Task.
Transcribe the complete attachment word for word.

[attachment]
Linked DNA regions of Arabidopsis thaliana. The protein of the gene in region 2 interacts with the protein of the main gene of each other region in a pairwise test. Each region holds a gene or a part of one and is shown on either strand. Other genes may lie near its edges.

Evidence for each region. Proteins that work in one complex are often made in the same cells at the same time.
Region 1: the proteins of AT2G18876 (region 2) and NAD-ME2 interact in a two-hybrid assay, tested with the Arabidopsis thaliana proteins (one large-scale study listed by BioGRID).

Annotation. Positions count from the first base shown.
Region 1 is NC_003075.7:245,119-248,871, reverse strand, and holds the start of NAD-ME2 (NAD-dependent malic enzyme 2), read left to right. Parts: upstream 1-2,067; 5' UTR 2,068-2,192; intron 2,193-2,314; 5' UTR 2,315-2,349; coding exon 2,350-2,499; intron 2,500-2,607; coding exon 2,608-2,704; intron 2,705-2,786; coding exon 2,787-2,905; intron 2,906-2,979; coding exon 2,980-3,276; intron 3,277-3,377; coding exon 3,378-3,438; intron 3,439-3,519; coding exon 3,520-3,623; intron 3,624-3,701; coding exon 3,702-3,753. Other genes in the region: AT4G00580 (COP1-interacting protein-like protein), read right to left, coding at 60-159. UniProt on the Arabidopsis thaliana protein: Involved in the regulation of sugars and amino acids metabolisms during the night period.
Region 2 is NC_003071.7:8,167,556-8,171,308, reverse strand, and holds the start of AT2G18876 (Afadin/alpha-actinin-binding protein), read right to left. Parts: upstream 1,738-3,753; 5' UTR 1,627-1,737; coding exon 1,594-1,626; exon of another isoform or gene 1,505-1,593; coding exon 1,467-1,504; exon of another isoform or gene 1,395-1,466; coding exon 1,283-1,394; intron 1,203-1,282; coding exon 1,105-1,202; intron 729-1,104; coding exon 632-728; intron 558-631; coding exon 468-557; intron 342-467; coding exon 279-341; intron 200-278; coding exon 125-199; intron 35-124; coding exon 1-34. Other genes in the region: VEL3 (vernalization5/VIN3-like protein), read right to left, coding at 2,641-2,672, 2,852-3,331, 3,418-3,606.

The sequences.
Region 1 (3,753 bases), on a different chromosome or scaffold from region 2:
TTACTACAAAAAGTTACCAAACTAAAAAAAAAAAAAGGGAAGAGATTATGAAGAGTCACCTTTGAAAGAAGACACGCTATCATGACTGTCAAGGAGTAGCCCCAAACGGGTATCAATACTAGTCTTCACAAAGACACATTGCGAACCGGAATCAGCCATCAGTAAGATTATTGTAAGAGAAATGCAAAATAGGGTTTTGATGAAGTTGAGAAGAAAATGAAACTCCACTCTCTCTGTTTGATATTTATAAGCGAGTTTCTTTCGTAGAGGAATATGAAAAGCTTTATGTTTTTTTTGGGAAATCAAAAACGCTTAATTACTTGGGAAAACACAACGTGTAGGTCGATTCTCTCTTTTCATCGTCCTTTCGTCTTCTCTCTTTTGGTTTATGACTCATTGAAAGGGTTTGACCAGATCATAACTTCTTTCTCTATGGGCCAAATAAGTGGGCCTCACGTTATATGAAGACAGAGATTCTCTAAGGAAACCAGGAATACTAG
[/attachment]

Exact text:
Linked DNA regions of Arabidopsis thaliana. The protein of the gene in region 2 interacts with the protein of the main gene of each other region in a pairwise test. Each region holds a gene or a part of one and is shown on either strand. Other genes may lie near its edges.

Evidence for each region. Proteins that work in one complex are often made in the same cells at the same time.
Region 1: the proteins of AT2G18876 (region 2) and NAD-ME2 interact in a two-hybrid assay, tested with the Arabidopsis thaliana proteins (one large-scale study listed by BioGRID).

Annotation. Positions count from the first base shown.
Region 1 is NC_003075.7:245,119-248,871, reverse strand, and holds the start of NAD-ME2 (NAD-dependent malic enzyme 2), read left to right. Parts: upstream 1-2,067; 5' UTR 2,068-2,192; intron 2,193-2,314; 5' UTR 2,315-2,349; coding exon 2,350-2,499; intron 2,500-2,607; coding exon 2,608-2,704; intron 2,705-2,786; coding exon 2,787-2,905; intron 2,906-2,979; coding exon 2,980-3,276; intron 3,277-3,377; coding exon 3,378-3,438; intron 3,439-3,519; coding exon 3,520-3,623; intron 3,624-3,701; coding exon 3,702-3,753. Other genes in the region: AT4G00580 (COP1-interacting protein-like protein), read right to left, coding at 60-159. UniProt on the Arabidopsis thaliana protein: Involved in the regulation of sugars and amino acids metabolisms during the night period.
Region 2 is NC_003071.7:8,167,556-8,171,308, reverse strand, and holds the start of AT2G18876 (Afadin/alpha-actinin-binding protein), read right to left. Parts: upstream 1,738-3,753; 5' UTR 1,627-1,737; coding exon 1,594-1,626; exon of another isoform or gene 1,505-1,593; coding exon 1,467-1,504; exon of another isoform or gene 1,395-1,466; coding exon 1,283-1,394; intron 1,203-1,282; coding exon 1,105-1,202; intron 729-1,104; coding exon 632-728; intron 558-631; coding exon 468-557; intron 342-467; coding exon 279-341; intron 200-278; coding exon 125-199; intron 35-124; coding exon 1-34. Other genes in the region: VEL3 (vernalization5/VIN3-like protein), read right to left, coding at 2,641-2,672, 2,852-3,331, 3,418-3,606.

The sequences.
Region 1 (3,753 bases), on a different chromosome or scaffold from region 2:
TTACTACAAAAAGTTACCAAACTAAAAAAAAAAAAAGGGAAGAGATTATGAAGAGTCACCTTTGAAAGAAGACACGCTATCATGACTGTCAAGGAGTAGCCCCAAACGGGTATCAATACTAGTCTTCACAAAGACACATTGCGAACCGGAATCAGCCATCAGTAAGATTATTGTAAGAGAAATGCAAAATAGGGTTTTGATGAAGTTGAGAAGAAAATGAAACTCCACTCTCTCTGTTTGATATTTATAAGCGAGTTTCTTTCGTAGAGGAATATGAAAAGCTTTATGTTTTTTTTGGGAAATCAAAAACGCTTAATTACTTGGGAAAACACAACGTGTAGGTCGATTCTCTCTTTTCATCGTCCTTTCGTCTTCTCTCTTTTGGTTTATGACTCATTGAAAGGGTTTGACCAGATCATAACTTCTTTCTCTATGGGCCAAATAAGTGGGCCTCACGTTATATGAAGACAGAGATTCTCTAAGGAAACCAGGAATACTAG